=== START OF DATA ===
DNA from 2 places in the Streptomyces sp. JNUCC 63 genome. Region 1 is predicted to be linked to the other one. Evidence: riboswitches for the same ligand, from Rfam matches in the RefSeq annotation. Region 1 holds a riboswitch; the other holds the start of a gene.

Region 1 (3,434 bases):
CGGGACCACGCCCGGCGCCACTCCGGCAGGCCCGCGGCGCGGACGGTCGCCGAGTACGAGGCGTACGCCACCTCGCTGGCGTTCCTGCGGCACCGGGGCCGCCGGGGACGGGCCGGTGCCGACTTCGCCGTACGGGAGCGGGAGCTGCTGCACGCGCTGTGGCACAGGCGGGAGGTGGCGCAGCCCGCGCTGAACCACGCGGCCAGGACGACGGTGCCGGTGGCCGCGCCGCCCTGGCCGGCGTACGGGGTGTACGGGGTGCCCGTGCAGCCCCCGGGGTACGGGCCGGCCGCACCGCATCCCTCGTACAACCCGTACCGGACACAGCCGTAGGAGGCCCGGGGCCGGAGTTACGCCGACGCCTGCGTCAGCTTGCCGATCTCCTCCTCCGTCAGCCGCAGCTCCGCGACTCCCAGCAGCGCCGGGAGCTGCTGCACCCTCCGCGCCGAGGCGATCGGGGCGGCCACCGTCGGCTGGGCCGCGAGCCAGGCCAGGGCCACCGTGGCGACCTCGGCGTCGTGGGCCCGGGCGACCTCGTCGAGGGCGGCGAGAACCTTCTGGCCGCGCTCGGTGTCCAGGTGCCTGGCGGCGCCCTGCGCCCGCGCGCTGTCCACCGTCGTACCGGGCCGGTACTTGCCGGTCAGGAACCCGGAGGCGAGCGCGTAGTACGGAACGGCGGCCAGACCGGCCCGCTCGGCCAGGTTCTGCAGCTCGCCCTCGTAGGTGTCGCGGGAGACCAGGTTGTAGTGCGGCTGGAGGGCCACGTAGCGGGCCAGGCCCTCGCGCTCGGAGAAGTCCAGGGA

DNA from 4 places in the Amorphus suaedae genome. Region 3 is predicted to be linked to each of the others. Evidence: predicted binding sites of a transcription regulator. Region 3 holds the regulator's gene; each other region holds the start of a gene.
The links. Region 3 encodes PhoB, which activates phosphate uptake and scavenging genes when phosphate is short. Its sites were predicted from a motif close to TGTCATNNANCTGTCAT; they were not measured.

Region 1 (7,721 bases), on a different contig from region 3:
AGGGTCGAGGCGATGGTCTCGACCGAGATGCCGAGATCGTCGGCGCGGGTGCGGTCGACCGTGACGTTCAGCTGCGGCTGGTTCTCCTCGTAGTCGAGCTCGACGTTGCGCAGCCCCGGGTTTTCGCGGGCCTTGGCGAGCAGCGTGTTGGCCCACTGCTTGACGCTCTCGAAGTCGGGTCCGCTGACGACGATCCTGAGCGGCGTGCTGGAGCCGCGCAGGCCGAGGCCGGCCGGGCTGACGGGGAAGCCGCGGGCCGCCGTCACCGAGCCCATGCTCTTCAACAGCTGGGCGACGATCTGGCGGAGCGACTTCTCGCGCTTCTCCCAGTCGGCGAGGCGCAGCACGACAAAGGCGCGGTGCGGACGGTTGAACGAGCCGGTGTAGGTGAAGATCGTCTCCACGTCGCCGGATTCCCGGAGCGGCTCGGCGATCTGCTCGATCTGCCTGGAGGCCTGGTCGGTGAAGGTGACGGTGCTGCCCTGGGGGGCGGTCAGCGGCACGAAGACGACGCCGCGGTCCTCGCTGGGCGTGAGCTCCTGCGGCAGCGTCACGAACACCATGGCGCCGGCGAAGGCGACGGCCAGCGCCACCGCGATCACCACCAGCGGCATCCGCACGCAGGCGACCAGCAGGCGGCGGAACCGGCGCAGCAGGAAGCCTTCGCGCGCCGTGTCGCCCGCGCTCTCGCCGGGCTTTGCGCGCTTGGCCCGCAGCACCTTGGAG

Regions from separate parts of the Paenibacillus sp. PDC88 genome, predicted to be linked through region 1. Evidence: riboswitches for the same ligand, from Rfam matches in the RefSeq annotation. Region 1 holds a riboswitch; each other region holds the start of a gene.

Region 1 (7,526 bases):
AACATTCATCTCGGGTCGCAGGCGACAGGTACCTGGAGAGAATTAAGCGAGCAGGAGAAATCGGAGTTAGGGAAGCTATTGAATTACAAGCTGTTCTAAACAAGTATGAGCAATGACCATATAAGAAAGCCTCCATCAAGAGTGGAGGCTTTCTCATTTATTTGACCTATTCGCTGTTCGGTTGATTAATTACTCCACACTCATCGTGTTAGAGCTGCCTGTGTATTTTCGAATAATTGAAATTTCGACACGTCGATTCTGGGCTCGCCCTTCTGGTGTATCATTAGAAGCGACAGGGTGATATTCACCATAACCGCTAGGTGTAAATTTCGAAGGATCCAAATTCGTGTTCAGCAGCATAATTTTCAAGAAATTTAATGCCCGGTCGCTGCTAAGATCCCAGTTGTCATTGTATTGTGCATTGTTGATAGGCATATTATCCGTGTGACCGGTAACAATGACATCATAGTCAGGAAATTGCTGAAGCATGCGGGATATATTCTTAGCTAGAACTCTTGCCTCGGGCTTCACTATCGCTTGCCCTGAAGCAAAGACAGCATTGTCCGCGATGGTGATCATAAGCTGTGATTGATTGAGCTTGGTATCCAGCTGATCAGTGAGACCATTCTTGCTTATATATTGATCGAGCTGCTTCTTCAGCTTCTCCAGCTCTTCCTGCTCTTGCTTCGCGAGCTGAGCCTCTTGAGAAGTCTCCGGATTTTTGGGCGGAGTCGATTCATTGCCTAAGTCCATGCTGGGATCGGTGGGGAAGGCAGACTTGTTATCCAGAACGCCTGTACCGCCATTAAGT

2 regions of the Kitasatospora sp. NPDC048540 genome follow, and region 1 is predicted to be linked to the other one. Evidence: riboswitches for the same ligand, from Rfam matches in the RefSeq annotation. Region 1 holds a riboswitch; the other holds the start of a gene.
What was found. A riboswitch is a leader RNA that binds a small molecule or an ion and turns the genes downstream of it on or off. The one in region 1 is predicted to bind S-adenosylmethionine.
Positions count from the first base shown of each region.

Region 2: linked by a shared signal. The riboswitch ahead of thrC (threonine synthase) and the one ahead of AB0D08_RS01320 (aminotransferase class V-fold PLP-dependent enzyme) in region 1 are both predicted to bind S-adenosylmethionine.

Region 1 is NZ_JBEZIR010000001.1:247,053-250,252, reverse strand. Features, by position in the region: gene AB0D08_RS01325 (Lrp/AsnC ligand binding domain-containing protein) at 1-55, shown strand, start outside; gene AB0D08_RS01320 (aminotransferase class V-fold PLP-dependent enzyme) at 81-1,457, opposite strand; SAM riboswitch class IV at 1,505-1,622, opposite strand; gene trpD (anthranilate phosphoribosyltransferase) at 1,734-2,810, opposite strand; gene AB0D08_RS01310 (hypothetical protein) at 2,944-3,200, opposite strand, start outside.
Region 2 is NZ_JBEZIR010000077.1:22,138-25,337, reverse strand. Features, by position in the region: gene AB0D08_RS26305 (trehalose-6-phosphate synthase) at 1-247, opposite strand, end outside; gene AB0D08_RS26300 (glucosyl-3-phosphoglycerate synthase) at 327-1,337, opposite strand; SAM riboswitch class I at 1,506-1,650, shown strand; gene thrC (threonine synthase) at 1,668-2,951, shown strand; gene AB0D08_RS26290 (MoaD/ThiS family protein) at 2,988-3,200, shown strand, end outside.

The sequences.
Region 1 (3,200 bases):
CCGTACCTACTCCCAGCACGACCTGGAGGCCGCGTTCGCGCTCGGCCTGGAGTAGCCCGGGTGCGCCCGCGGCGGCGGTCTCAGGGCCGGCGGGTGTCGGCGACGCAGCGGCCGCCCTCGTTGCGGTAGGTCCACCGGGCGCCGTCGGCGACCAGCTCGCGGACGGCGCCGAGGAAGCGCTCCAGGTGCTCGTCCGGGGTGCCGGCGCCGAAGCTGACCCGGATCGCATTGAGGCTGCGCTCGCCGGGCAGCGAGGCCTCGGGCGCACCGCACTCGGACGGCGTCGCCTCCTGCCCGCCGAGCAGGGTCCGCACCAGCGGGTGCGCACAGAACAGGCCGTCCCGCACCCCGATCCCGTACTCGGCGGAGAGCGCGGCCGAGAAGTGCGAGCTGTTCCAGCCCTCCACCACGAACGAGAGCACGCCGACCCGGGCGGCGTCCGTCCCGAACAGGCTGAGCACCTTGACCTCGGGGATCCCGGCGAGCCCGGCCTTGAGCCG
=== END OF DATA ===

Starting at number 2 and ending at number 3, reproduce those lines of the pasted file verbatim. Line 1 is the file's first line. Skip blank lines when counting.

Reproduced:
Region 1 (3,434 bases):
CGGGACCACGCCCGGCGCCACTCCGGCAGGCCCGCGGCGCGGACGGTCGCCGAGTACGAGGCGTACGCCACCTCGCTGGCGTTCCTGCGGCACCGGGGCCGCCGGGGACGGGCCGGTGCCGACTTCGCCGTACGGGAGCGGGAGCTGCTGCACGCGCTGTGGCACAGGCGGGAGGTGGCGCAGCCCGCGCTGAACCACGCGGCCAGGACGACGGTGCCGGTGGCCGCGCCGCCCTGGCCGGCGTACGGGGTGTACGGGGTGCCCGTGCAGCCCCCGGGGTACGGGCCGGCCGCACCGCATCCCTCGTACAACCCGTACCGGACACAGCCGTAGGAGGCCCGGGGCCGGAGTTACGCCGACGCCTGCGTCAGCTTGCCGATCTCCTCCTCCGTCAGCCGCAGCTCCGCGACTCCCAGCAGCGCCGGGAGCTGCTGCACCCTCCGCGCCGAGGCGATCGGGGCGGCCACCGTCGGCTGGGCCGCGAGCCAGGCCAGGGCCACCGTGGCGACCTCGGCGTCGTGGGCCCGGGCGACCTCGTCGAGGGCGGCGAGAACCTTCTGGCCGCGCTCGGTGTCCAGGTGCCTGGCGGCGCCCTGCGCCCGCGCGCTGTCCACCGTCGTACCGGGCCGGTACTTGCCGGTCAGGAACCCGGAGGCGAGCGCGTAGTACGGAACGGCGGCCAGACCGGCCCGCTCGGCCAGGTTCTGCAGCTCGCCCTCGTAGGTGTCGCGGGAGACCAGGTTGTAGTGCGGCTGGAGGGCCACGTAGCGGGCCAGGCCCTCGCGCTCGGAGAAGTCCAGGGA